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Saturday, April 19, 2014

Statistics on the 2013 Travel and Tourism Industry on the U.S. Economy (Video)



July 5, 2013 - Paul Kern and David Heuther spoke about the role of the travel and tourism industry in the U.S. economy, focusing on statistics and historical information regarding tourism spending before, during and after the 2008-09 recession.?Among the issues were the impact of gasoline prices on tourism, types of jobs generated by tourism, international travel to the U.S., and the industry’s contribution to national GDP.?They responded to telephone calls and electronic communications.



 
TRAVEL AND TOURISM SPENDING OUTPACED GROWTH IN THE OVERALL ECONOMY IN THE FIRST QUARTER OF 2013

Real spending on travel and tourism accelerated in the first quarter of 2013, increasing at an annual rate of 6.8 percent after increasing 2.1 percent (revised) in the fourth quarter of 2012. By comparison, growth in real gross domestic product (GDP) increased 2.4 percent (second estimate) in the first quarter after increasing 0.4 percent in the fourth quarter.

The leading contributors to the acceleration in the first quarter were “passenger air transportation,” and “all other transportation-related commodities,” such as automotive rentals. “Passenger air transportation” turned up, increasing 19.0 percent in the first quarter after decreasing 2.7 percent, reflecting a notable upturn in “international passenger air transportation” and an acceleration in “domestic passenger air transportation.” “All other transportation-related commodities” also turned up in the first quarter, increasing 8.9 percent after decreasing 1.2 percent, primarily reflecting an upturn in “automotive rental and leasing.” Partially offsetting these upturns was slower growth in “food services and drinking places” and “traveler accommodations,” which increased 2.0 percent and 4.9 percent, respectively, in the first quarter, after increasing 8.5 percent and 9.5 percent, respectively.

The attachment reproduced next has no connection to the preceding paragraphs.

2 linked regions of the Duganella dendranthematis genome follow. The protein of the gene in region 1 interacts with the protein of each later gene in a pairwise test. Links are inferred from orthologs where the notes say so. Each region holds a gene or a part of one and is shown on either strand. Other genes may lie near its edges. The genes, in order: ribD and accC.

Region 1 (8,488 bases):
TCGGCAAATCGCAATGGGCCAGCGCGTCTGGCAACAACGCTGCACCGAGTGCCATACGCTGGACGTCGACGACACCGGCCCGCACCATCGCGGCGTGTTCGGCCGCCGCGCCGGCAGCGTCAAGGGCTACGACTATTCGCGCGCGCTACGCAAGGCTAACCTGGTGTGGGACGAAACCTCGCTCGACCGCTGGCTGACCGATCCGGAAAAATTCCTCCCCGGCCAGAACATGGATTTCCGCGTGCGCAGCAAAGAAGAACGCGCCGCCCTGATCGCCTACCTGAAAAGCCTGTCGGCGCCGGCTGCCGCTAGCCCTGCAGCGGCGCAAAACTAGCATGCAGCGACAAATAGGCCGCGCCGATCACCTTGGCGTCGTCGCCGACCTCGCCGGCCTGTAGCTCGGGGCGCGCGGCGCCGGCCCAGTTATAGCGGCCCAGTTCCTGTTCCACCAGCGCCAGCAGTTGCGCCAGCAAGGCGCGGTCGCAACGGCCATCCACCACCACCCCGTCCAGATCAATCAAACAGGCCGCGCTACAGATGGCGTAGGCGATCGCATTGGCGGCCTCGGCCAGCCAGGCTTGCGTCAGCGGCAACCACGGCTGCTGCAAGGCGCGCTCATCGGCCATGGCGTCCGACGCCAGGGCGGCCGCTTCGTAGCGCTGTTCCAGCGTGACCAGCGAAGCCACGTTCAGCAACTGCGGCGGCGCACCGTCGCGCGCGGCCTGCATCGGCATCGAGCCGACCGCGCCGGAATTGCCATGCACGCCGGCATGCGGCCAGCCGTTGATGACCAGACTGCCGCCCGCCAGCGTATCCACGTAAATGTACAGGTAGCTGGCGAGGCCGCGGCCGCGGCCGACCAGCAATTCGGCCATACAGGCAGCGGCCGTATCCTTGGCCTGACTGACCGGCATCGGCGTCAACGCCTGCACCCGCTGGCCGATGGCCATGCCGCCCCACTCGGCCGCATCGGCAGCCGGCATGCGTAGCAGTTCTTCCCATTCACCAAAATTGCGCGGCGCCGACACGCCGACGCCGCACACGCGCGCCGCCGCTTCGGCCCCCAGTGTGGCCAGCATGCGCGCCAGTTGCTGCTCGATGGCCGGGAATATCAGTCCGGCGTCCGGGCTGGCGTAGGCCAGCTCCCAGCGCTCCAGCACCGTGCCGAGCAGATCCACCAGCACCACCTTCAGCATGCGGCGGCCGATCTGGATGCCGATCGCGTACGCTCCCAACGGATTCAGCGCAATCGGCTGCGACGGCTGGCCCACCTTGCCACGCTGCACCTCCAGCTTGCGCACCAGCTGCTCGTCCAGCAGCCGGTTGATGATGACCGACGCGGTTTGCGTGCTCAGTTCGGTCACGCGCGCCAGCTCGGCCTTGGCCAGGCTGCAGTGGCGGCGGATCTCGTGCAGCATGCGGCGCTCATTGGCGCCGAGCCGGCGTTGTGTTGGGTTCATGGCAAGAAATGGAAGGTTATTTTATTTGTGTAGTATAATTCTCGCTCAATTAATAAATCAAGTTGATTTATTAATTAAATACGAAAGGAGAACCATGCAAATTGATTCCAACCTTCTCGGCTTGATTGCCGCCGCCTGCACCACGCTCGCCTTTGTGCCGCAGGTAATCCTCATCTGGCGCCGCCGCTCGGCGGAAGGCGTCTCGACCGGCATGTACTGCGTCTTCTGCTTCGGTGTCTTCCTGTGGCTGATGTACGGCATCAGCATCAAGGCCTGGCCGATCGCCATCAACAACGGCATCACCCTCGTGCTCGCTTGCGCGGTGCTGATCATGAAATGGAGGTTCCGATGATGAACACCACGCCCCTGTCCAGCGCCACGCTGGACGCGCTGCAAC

Overall growth in prices for travel and tourism goods and services slowed in the first quarter of 2013, increasing 0.3 percent following a 2.4 percent (revised) increase in the fourth quarter. The first quarter deceleration was more than accounted for by a downturn in prices for “all other transportation-related commodities,” primarily reflecting a downturn in gasoline prices.

Chart 1. Quarterly Growth in Real Tourism Spending

Employment in the travel and tourism industries increased 2.3 percent in the first quarter of 2013 after increasing 2.1 percent (revised) in the fourth quarter of 2012. By comparison, overall U.S. employment increased 1.9 percent in the first quarter after increasing 1.6 percent in the fourth quarter.